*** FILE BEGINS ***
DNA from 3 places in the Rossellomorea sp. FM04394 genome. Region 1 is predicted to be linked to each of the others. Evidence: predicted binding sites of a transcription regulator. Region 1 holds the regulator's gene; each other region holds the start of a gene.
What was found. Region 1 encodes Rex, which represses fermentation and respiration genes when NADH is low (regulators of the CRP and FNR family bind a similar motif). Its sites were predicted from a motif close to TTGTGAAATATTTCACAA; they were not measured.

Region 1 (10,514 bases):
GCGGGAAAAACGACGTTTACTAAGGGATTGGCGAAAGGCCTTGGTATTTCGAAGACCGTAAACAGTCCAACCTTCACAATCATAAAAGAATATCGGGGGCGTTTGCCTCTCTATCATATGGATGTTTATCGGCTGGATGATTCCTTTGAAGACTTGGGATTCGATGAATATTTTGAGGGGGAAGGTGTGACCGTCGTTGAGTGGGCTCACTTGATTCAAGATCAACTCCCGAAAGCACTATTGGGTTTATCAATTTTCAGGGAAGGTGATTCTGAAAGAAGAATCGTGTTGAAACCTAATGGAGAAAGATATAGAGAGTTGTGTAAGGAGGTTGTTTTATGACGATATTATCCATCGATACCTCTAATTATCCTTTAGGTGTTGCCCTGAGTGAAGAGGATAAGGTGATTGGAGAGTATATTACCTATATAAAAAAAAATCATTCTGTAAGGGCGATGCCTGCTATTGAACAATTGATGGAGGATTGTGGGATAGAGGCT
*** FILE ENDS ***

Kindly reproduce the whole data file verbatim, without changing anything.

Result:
DNA from 3 places in the Rossellomorea sp. FM04394 genome. Region 1 is predicted to be linked to each of the others. Evidence: predicted binding sites of a transcription regulator. Region 1 holds the regulator's gene; each other region holds the start of a gene.
What was found. Region 1 encodes Rex, which represses fermentation and respiration genes when NADH is low (regulators of the CRP and FNR family bind a similar motif). Its sites were predicted from a motif close to TTGTGAAATATTTCACAA; they were not measured.

Region 1 (10,514 bases):
GCGGGAAAAACGACGTTTACTAAGGGATTGGCGAAAGGCCTTGGTATTTCGAAGACCGTAAACAGTCCAACCTTCACAATCATAAAAGAATATCGGGGGCGTTTGCCTCTCTATCATATGGATGTTTATCGGCTGGATGATTCCTTTGAAGACTTGGGATTCGATGAATATTTTGAGGGGGAAGGTGTGACCGTCGTTGAGTGGGCTCACTTGATTCAAGATCAACTCCCGAAAGCACTATTGGGTTTATCAATTTTCAGGGAAGGTGATTCTGAAAGAAGAATCGTGTTGAAACCTAATGGAGAAAGATATAGAGAGTTGTGTAAGGAGGTTGTTTTATGACGATATTATCCATCGATACCTCTAATTATCCTTTAGGTGTTGCCCTGAGTGAAGAGGATAAGGTGATTGGAGAGTATATTACCTATATAAAAAAAAATCATTCTGTAAGGGCGATGCCTGCTATTGAACAATTGATGGAGGATTGTGGGATAGAGGCT